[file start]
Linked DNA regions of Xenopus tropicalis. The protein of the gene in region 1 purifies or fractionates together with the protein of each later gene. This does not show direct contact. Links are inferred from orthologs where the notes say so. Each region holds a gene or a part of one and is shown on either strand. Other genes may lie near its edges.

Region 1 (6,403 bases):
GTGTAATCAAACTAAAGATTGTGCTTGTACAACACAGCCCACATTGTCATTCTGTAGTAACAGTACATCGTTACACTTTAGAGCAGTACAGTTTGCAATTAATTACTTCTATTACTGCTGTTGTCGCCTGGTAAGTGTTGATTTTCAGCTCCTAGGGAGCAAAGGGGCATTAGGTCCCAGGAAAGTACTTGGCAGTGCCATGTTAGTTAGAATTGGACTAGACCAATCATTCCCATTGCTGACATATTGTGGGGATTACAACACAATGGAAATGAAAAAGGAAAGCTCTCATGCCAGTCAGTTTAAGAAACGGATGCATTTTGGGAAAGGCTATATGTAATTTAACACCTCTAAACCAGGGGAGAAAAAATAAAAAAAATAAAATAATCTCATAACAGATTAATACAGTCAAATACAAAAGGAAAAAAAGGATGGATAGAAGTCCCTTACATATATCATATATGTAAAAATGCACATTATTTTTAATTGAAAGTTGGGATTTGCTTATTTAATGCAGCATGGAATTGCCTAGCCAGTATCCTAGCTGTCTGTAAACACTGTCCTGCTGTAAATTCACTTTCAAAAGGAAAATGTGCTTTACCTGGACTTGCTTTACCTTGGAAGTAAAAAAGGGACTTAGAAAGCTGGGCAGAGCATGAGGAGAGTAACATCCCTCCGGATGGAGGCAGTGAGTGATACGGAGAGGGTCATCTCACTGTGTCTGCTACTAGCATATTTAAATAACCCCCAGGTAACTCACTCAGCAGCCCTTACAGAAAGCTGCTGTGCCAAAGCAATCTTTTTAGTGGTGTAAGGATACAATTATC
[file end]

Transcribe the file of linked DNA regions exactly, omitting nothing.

Linked DNA regions of Xenopus tropicalis. The protein of the gene in region 1 purifies or fractionates together with the protein of each later gene. This does not show direct contact. Links are inferred from orthologs where the notes say so. Each region holds a gene or a part of one and is shown on either strand. Other genes may lie near its edges.

Region 1 (6,403 bases):
GTGTAATCAAACTAAAGATTGTGCTTGTACAACACAGCCCACATTGTCATTCTGTAGTAACAGTACATCGTTACACTTTAGAGCAGTACAGTTTGCAATTAATTACTTCTATTACTGCTGTTGTCGCCTGGTAAGTGTTGATTTTCAGCTCCTAGGGAGCAAAGGGGCATTAGGTCCCAGGAAAGTACTTGGCAGTGCCATGTTAGTTAGAATTGGACTAGACCAATCATTCCCATTGCTGACATATTGTGGGGATTACAACACAATGGAAATGAAAAAGGAAAGCTCTCATGCCAGTCAGTTTAAGAAACGGATGCATTTTGGGAAAGGCTATATGTAATTTAACACCTCTAAACCAGGGGAGAAAAAATAAAAAAAATAAAATAATCTCATAACAGATTAATACAGTCAAATACAAAAGGAAAAAAAGGATGGATAGAAGTCCCTTACATATATCATATATGTAAAAATGCACATTATTTTTAATTGAAAGTTGGGATTTGCTTATTTAATGCAGCATGGAATTGCCTAGCCAGTATCCTAGCTGTCTGTAAACACTGTCCTGCTGTAAATTCACTTTCAAAAGGAAAATGTGCTTTACCTGGACTTGCTTTACCTTGGAAGTAAAAAAGGGACTTAGAAAGCTGGGCAGAGCATGAGGAGAGTAACATCCCTCCGGATGGAGGCAGTGAGTGATACGGAGAGGGTCATCTCACTGTGTCTGCTACTAGCATATTTAAATAACCCCCAGGTAACTCACTCAGCAGCCCTTACAGAAAGCTGCTGTGCCAAAGCAATCTTTTTAGTGGTGTAAGGATACAATTATC